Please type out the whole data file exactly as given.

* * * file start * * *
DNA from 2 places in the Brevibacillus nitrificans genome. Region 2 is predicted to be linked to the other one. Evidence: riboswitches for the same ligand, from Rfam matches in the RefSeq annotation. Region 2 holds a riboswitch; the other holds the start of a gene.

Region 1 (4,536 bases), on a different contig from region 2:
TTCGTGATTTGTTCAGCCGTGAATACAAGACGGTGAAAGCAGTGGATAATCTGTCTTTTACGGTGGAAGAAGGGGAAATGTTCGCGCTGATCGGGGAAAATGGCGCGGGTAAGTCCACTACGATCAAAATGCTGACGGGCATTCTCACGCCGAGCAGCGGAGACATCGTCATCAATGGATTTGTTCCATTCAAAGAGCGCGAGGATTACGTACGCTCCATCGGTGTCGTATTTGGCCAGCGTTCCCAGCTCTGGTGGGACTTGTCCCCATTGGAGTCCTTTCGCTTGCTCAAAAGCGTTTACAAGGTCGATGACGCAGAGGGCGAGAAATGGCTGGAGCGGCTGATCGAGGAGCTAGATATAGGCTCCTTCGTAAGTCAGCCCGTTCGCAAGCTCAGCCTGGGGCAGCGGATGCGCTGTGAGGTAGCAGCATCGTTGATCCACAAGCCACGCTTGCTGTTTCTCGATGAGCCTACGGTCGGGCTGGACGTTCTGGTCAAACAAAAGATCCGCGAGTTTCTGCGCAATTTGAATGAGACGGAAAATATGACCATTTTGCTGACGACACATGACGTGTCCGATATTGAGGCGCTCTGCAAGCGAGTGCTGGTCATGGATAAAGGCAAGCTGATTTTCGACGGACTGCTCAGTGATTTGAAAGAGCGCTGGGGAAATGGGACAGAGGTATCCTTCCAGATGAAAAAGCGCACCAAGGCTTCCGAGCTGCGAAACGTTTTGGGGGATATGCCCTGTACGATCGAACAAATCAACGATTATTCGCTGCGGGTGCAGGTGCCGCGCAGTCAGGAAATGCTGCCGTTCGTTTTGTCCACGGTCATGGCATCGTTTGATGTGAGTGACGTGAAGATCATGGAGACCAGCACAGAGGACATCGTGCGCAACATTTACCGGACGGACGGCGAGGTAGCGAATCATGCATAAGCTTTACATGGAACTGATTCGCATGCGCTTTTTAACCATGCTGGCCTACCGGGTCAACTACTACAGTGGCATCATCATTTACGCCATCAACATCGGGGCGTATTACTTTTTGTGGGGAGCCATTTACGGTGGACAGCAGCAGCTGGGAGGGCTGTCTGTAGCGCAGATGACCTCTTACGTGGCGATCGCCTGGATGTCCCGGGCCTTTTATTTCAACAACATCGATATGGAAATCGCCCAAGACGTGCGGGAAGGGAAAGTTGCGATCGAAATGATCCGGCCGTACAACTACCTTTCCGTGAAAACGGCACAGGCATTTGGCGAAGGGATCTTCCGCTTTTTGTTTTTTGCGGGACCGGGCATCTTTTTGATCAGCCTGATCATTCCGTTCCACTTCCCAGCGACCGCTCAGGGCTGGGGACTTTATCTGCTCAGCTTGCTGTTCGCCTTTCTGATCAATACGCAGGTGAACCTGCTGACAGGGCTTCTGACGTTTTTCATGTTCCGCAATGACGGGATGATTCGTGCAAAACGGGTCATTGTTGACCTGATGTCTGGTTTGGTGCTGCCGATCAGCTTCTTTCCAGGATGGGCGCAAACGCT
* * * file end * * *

DNA from 2 places in the Brevibacillus nitrificans genome. Region 2 is predicted to be linked to the other one. Evidence: riboswitches for the same ligand, from Rfam matches in the RefSeq annotation. Region 2 holds a riboswitch; the other holds the start of a gene.

Region 1 (4,536 bases), on a different contig from region 2:
TTCGTGATTTGTTCAGCCGTGAATACAAGACGGTGAAAGCAGTGGATAATCTGTCTTTTACGGTGGAAGAAGGGGAAATGTTCGCGCTGATCGGGGAAAATGGCGCGGGTAAGTCCACTACGATCAAAATGCTGACGGGCATTCTCACGCCGAGCAGCGGAGACATCGTCATCAATGGATTTGTTCCATTCAAAGAGCGCGAGGATTACGTACGCTCCATCGGTGTCGTATTTGGCCAGCGTTCCCAGCTCTGGTGGGACTTGTCCCCATTGGAGTCCTTTCGCTTGCTCAAAAGCGTTTACAAGGTCGATGACGCAGAGGGCGAGAAATGGCTGGAGCGGCTGATCGAGGAGCTAGATATAGGCTCCTTCGTAAGTCAGCCCGTTCGCAAGCTCAGCCTGGGGCAGCGGATGCGCTGTGAGGTAGCAGCATCGTTGATCCACAAGCCACGCTTGCTGTTTCTCGATGAGCCTACGGTCGGGCTGGACGTTCTGGTCAAACAAAAGATCCGCGAGTTTCTGCGCAATTTGAATGAGACGGAAAATATGACCATTTTGCTGACGACACATGACGTGTCCGATATTGAGGCGCTCTGCAAGCGAGTGCTGGTCATGGATAAAGGCAAGCTGATTTTCGACGGACTGCTCAGTGATTTGAAAGAGCGCTGGGGAAATGGGACAGAGGTATCCTTCCAGATGAAAAAGCGCACCAAGGCTTCCGAGCTGCGAAACGTTTTGGGGGATATGCCCTGTACGATCGAACAAATCAACGATTATTCGCTGCGGGTGCAGGTGCCGCGCAGTCAGGAAATGCTGCCGTTCGTTTTGTCCACGGTCATGGCATCGTTTGATGTGAGTGACGTGAAGATCATGGAGACCAGCACAGAGGACATCGTGCGCAACATTTACCGGACGGACGGCGAGGTAGCGAATCATGCATAAGCTTTACATGGAACTGATTCGCATGCGCTTTTTAACCATGCTGGCCTACCGGGTCAACTACTACAGTGGCATCATCATTTACGCCATCAACATCGGGGCGTATTACTTTTTGTGGGGAGCCATTTACGGTGGACAGCAGCAGCTGGGAGGGCTGTCTGTAGCGCAGATGACCTCTTACGTGGCGATCGCCTGGATGTCCCGGGCCTTTTATTTCAACAACATCGATATGGAAATCGCCCAAGACGTGCGGGAAGGGAAAGTTGCGATCGAAATGATCCGGCCGTACAACTACCTTTCCGTGAAAACGGCACAGGCATTTGGCGAAGGGATCTTCCGCTTTTTGTTTTTTGCGGGACCGGGCATCTTTTTGATCAGCCTGATCATTCCGTTCCACTTCCCAGCGACCGCTCAGGGCTGGGGACTTTATCTGCTCAGCTTGCTGTTCGCCTTTCTGATCAATACGCAGGTGAACCTGCTGACAGGGCTTCTGACGTTTTTCATGTTCCGCAATGACGGGATGATTCGTGCAAAACGGGTCATTGTTGACCTGATGTCTGGTTTGGTGCTGCCGATCAGCTTCTTTCCAGGATGGGCGCAAACGCT